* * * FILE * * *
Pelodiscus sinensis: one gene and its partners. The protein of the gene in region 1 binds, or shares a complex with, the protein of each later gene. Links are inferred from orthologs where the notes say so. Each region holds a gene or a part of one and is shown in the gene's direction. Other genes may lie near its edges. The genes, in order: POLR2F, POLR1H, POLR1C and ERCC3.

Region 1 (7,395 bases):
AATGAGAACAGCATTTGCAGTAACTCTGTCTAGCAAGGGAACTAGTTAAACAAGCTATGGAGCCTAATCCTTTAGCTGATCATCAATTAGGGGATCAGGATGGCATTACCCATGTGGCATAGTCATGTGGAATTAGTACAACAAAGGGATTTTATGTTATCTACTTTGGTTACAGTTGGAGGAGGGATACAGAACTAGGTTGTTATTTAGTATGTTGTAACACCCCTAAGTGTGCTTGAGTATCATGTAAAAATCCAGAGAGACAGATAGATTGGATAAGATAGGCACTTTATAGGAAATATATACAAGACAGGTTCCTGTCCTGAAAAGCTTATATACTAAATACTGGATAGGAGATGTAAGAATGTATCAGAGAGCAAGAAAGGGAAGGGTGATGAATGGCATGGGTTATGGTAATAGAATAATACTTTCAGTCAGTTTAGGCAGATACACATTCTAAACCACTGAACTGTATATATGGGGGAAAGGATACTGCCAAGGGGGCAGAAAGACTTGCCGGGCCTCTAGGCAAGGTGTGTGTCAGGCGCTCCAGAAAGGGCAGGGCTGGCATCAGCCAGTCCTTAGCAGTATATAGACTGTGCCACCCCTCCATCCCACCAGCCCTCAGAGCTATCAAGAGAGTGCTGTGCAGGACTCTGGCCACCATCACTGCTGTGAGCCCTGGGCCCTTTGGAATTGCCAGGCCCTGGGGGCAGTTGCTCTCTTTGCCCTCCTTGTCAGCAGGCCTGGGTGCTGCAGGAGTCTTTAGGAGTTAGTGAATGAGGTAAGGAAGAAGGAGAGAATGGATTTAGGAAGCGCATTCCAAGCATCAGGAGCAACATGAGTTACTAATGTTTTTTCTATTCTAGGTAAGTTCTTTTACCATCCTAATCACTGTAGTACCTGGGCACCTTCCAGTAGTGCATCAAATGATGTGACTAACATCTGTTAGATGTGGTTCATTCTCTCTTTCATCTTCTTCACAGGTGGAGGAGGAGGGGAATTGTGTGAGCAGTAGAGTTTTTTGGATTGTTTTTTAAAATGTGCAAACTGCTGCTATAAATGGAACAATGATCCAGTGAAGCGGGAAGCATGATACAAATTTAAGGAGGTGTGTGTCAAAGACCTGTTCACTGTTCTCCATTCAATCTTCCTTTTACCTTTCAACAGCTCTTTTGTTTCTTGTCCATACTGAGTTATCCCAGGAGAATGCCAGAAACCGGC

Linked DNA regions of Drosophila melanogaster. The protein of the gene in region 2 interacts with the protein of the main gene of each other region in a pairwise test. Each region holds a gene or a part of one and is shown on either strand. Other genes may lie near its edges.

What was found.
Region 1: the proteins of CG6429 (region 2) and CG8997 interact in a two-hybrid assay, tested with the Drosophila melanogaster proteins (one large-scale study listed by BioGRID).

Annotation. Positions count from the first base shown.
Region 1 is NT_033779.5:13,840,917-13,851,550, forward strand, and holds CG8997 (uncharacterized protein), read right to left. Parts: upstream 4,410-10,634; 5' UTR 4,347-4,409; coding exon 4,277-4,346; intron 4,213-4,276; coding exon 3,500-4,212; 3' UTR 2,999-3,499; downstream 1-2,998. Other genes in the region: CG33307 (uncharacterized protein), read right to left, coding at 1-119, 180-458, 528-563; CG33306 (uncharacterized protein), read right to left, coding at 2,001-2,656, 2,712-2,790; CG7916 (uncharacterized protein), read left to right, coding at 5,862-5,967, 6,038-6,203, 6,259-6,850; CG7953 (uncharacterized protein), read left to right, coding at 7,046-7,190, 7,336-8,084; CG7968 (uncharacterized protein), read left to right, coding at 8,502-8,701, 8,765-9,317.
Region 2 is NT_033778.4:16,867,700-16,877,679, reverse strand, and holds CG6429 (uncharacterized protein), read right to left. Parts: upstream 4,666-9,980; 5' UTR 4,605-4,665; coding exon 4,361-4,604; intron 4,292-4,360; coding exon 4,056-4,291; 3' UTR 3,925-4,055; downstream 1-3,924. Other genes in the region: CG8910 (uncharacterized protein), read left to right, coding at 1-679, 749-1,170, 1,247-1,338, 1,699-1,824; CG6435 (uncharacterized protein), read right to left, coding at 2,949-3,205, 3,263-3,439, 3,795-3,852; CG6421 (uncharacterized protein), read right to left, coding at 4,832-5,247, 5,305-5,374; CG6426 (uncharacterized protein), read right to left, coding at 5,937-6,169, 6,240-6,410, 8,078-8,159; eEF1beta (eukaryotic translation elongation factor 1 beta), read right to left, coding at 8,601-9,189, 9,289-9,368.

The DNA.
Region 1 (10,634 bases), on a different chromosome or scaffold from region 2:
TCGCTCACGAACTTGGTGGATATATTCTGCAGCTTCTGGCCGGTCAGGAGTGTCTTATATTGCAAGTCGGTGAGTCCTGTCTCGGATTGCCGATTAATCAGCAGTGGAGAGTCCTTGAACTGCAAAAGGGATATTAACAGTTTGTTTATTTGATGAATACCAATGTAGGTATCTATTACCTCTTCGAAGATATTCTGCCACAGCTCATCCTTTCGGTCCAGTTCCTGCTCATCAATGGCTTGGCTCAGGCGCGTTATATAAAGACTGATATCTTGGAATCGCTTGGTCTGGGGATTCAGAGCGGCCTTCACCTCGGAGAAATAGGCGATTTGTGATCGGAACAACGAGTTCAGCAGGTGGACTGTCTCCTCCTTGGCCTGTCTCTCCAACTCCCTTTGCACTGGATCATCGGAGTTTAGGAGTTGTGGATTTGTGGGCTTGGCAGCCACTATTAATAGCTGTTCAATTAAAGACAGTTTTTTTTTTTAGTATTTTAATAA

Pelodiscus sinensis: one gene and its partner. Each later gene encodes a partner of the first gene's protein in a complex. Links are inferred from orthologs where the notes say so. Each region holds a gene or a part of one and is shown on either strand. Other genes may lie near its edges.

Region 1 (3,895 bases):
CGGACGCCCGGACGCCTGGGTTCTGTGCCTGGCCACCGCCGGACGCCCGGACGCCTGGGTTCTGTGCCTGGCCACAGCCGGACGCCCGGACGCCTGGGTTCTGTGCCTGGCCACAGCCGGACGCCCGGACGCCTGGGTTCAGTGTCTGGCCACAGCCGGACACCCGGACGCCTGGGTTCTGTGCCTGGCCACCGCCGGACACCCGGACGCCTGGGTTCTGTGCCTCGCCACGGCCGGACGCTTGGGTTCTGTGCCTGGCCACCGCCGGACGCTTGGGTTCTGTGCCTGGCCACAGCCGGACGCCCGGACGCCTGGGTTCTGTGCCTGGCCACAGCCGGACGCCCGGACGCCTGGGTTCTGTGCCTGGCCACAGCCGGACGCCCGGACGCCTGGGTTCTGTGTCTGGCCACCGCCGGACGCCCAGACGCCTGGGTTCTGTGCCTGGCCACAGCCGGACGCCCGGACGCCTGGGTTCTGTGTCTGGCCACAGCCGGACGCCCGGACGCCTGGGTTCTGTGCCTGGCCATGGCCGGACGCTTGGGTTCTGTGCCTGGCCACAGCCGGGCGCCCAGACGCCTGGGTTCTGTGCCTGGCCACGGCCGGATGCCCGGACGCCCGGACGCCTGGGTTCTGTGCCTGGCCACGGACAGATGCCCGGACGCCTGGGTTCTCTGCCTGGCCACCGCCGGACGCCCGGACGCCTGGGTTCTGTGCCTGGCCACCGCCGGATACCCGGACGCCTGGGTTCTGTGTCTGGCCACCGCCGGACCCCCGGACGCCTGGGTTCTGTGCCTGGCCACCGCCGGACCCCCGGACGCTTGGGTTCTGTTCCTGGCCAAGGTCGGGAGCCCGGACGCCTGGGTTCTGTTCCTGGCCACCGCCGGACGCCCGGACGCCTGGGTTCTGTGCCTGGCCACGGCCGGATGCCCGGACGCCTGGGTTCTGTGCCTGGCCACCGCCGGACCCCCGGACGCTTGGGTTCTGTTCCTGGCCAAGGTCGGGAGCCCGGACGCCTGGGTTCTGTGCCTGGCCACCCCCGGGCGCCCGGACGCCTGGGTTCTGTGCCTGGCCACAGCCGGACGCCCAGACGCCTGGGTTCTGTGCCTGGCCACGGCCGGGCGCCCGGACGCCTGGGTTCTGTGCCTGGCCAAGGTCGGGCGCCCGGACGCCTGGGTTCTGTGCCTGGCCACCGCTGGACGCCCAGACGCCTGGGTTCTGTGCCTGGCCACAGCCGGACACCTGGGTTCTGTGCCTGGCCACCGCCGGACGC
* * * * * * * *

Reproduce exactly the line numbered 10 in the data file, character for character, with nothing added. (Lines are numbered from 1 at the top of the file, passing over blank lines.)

The DNA.